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Eat and Learn

Many local culture spots can feed more than your mind.

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Arts Café and Dining Room Virginia Museum of Fine Arts

2800 Grove Ave.

Arts Café: Wednesday-Sunday, lunch menu 11:30 a.m.-2:30 p.m., light refreshments 2:30-4 p.m.

340-1580

Dining room: Wednesday-Saturday 11:30 a.m.-2:30 p.m., seatings starting at 11:45 and running every 15 minutes, reservations recommended.

340-1591




When the VMFA's northernmost wing undergoes the wrecking ball to make room for its modern, glass-filled extension, the museum's two current eating options will go along with it. Both are tucked away, somewhat difficult to find and lack the exuberance of the rest of the building, so the new eateries will be a welcome component of the museums face-lift. However, until they close next summer, both offer nice meals at reasonable prices, prepared by the museum's own catering staff.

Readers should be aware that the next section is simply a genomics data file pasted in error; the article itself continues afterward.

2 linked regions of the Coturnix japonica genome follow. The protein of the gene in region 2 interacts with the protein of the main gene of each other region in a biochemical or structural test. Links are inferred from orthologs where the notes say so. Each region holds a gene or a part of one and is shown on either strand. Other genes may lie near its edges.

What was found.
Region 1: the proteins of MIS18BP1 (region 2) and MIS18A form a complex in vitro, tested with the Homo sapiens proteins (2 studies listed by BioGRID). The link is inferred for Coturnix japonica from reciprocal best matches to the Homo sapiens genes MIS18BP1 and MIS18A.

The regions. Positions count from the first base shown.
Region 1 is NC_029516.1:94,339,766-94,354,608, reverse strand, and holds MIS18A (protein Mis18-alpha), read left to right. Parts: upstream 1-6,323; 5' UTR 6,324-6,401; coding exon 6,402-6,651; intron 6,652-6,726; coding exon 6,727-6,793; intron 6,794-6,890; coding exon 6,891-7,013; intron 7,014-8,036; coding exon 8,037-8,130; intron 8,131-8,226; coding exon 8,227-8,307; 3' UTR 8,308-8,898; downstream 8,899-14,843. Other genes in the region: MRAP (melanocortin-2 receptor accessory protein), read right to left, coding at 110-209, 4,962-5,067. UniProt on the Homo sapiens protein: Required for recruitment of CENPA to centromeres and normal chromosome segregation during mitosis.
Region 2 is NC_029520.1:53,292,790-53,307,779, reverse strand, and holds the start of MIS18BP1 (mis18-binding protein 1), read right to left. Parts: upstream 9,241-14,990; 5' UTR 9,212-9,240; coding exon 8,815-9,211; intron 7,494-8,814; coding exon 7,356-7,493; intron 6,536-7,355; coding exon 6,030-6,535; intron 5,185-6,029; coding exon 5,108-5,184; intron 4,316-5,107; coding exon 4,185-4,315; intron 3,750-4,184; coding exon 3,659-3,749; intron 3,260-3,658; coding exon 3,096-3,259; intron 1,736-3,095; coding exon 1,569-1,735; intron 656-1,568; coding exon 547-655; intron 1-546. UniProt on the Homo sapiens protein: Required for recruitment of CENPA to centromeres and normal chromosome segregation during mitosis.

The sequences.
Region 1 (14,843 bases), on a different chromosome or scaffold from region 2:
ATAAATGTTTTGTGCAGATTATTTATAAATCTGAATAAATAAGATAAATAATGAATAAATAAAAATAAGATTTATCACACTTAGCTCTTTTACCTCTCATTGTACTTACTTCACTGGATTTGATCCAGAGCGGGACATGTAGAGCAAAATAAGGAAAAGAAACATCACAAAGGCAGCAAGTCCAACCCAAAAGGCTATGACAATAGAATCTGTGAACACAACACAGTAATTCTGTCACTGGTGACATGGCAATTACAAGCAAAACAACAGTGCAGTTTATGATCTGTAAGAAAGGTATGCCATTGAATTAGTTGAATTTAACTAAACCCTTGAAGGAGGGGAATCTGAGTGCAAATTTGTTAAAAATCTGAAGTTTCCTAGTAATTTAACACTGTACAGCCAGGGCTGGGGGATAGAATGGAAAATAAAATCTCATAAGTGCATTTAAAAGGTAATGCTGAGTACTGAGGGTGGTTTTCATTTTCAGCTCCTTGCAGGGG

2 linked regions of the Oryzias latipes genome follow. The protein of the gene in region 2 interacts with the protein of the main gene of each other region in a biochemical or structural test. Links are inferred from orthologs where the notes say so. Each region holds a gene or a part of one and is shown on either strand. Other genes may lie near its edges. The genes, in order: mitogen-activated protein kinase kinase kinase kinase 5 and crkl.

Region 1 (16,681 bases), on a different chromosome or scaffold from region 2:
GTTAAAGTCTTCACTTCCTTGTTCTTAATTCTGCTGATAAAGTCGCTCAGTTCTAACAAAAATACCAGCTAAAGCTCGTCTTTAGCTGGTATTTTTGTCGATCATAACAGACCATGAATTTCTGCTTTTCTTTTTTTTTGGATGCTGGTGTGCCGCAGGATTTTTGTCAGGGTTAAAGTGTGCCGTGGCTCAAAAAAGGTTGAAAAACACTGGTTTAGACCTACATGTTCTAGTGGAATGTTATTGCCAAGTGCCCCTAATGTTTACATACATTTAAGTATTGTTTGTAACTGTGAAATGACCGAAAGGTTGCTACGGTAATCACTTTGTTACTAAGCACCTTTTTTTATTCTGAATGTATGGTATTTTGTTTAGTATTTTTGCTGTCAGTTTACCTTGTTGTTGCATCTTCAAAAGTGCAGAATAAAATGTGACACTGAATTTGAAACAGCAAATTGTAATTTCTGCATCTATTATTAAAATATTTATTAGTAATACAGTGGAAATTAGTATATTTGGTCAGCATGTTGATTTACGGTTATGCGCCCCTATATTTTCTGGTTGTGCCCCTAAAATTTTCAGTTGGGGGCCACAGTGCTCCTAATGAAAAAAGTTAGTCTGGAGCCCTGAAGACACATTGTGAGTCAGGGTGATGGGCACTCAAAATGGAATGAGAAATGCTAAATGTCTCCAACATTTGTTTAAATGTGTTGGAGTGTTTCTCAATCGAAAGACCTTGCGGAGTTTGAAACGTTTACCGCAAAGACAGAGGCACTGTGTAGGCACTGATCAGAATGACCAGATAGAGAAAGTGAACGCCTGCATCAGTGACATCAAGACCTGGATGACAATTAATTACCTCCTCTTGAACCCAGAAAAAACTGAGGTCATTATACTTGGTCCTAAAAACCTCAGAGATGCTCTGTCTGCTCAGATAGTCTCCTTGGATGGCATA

The downstairs Arts Café is known for its thick and meaty Brunswick Stew, offered every day of the year along with another soup special. Or you can opt for the hot-dog bar, fried-chicken station, salad bar (with creative options like steak and roasted potato salad) or the hot entrée. A recent offering of flounder stuffed with crabmeat, smoked Gouda and spinach with choice of two sides and a fountain drink was a steal at $6.50. There's also a panini station that prepared a healthy-sized grilled chicken and pesto sandwich for a fair $5.25 on a recent visit. After you fill up your tray, eat in the narrow café or head outside for a meal in the sculpture garden.